The removal of impacted teeth is a serious surgical procedure. Post-operative care is very important. Unnecessary pain and the complications of infection and swelling can be minimized if the instructions are followed carefully.
Immediately Following Surgery
- The gauze pad placed over the surgical area should be kept in place for a half hour. After this time, the gauze pad should be removed and discarded.
- Vigorous mouth rinsing or touching the wound area following surgery should be avoided. This may initiate bleeding by causing the blood clot that has formed to become dislodged.
- Take the prescribed pain medications as soon as you begin to feel discomfort. This will usually coincide with the local anesthetic becoming diminished.
- Restrict your activities the day of surgery and resume normal activity when you feel comfortable.
- Place ice packs on the side of your face where surgery was performed. Refer to the section on swelling for explanation.
A certain amount of bleeding is to be expected following surgery. Slight bleeding, oozing, or redness in the saliva is not uncommon. Excessive bleeding may be controlled by first rinsing or wiping any old clots from your mouth, then placing a gauze pad over the area and biting firmly for thirty minutes. Repeat if necessary. In order to stop bleeding, the pressure from the gauze must be placed directly over the surgical area. Chewing on the gauze only stimulates saliva flow, increases the risk of more bleeding, and risks injury to the numb oral structures. If bleeding continues, gently wipe away any formed clot over the surgical site and bite on a moistened tea bag for thirty minutes. The tannic acid in the tea bag helps to form a clot by contracting bleeding vessels. To minimize further bleeding, do not become excited, sit upright, and avoid exercise. If bleeding does not subside, please call the office for further instructions.
Swelling around the mouth, cheeks, eyes and sides of the face is not uncommon. Swelling and mild bruising is normally expected and is usually proportional to the surgery involved. This is the bodys normal reaction to surgery and eventual repair. Many times the swelling will not become apparent until the day following surgery and will not reach its maximum until 2-3 days post-operatively. However, the swelling may be minimized by the immediate use of ice packs. A bag filled with ice, or ice packs should be applied to the sides of the face where surgery was performed. The ice packs should be left on continuously while you are awake. After the first 24 to 36 hours, ice has little beneficial effect to reduce swelling. If swelling or jaw stiffness has persisted for several days, there is no cause for alarm, as this is a normal reaction to surgery.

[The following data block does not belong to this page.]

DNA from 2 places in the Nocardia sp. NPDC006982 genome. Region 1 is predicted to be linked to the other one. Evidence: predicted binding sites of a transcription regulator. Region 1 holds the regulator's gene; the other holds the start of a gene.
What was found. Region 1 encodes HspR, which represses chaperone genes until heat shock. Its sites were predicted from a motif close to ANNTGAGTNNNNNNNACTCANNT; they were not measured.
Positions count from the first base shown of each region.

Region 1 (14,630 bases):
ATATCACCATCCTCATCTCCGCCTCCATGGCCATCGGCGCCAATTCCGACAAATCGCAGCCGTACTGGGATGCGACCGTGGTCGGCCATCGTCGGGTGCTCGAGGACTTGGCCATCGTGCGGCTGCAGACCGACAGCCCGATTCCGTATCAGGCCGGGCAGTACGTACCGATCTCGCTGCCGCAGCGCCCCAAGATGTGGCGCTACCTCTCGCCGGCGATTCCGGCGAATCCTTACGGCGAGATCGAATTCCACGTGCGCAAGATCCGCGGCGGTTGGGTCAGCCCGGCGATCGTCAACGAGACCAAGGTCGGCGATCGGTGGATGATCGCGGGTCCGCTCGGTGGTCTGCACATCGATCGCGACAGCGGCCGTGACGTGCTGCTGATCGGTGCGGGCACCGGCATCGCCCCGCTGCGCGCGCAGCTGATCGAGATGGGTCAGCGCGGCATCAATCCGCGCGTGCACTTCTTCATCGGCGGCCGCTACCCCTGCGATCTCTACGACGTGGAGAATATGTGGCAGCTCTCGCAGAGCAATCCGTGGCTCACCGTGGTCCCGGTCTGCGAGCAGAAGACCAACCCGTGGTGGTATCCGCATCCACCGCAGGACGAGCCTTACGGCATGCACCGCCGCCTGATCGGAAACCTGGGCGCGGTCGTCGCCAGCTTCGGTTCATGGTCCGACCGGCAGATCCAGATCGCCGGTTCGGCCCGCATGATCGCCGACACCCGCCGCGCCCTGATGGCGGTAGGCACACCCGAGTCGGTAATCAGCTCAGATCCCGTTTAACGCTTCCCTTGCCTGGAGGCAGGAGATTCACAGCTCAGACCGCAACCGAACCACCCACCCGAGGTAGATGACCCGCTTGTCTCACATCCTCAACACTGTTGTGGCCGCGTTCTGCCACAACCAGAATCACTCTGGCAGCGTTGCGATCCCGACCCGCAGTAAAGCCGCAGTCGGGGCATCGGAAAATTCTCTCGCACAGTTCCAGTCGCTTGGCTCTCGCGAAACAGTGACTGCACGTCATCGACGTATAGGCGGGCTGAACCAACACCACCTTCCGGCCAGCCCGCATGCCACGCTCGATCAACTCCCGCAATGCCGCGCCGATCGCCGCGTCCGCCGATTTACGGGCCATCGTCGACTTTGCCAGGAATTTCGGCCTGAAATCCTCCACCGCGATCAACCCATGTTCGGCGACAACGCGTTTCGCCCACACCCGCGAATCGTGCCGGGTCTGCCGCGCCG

For severe pain, take the prescribed pain medication tablets as directed. The prescribed pain medicine might make you feel groggy and will slow down your reflexes. Do not drive an automobile or work around machinery. Avoid alcoholic beverages. Pain or discomfort following surgery is usually at its worst 24 48 hours after surgery, after that it should subside more and more every day. If pain persists or worsens, it may require attention and you should contact the office for further instruction.
Drink from a glass and do not use a straw, as the sucking motion can cause more bleeding by dislodging the blood clot. You may eat anything soft by chewing away from the surgical sites. High calorie, high protein intake is very important. Nourishment should be taken regularly. You should prevent dehydration by taking fluids regularly. Your food intake will be limited for the first few days. You should compensate for this by increasing your fluid intake. At least 5-6 glasses of liquid should be taken daily (avoid ice tea). Try not to miss a single meal. You will feel better, have more strength, less discomfort and heal faster if you continue to eat.
Caution: If you suddenly sit up or stand from a lying position you may become dizzy. If you are lying down following surgery, make sure you sit for one minute before standing.
Keep the mouth clean
No rinsing should be performed until the day following surgery. You can brush your teeth the night of surgery, but rinse gently. The day after surgery you should begin rinsing (no vigorous rinsing- lust let water run over extraction site) after eating, with a cup of lukewarm water mixed with a teaspoon of salt.
As mentioned earlier some discoloration (bruising) is common. The development of black, blue, green, or yellow discoloration is due to blood spreading beneath the tissues. This is a normal post-operative occurrence, which may occur 2-3 days post-operatively. Bruising can take 14 days to resolve. Avoid sun exposure until the discoloration has resolved.
If you have been placed on antibiotics, take the tablets or liquid as directed. Antibiotics will be given to help prevent or treat infection. Discontinue antibiotic use in the event of a rash or other unfavorable reaction. Please contact the office if you have any questions.
- If numbness of the lip, chin, or tongue occurs there is no cause for alarm. As stated before surgery, this is usually temporary in nature. You should be aware that if your lip or tongue is numb, you could bite them and not feel the sensation. If you experience this altered sensation please contact our office. Appropriate care can be initiated, if indicated, at that time.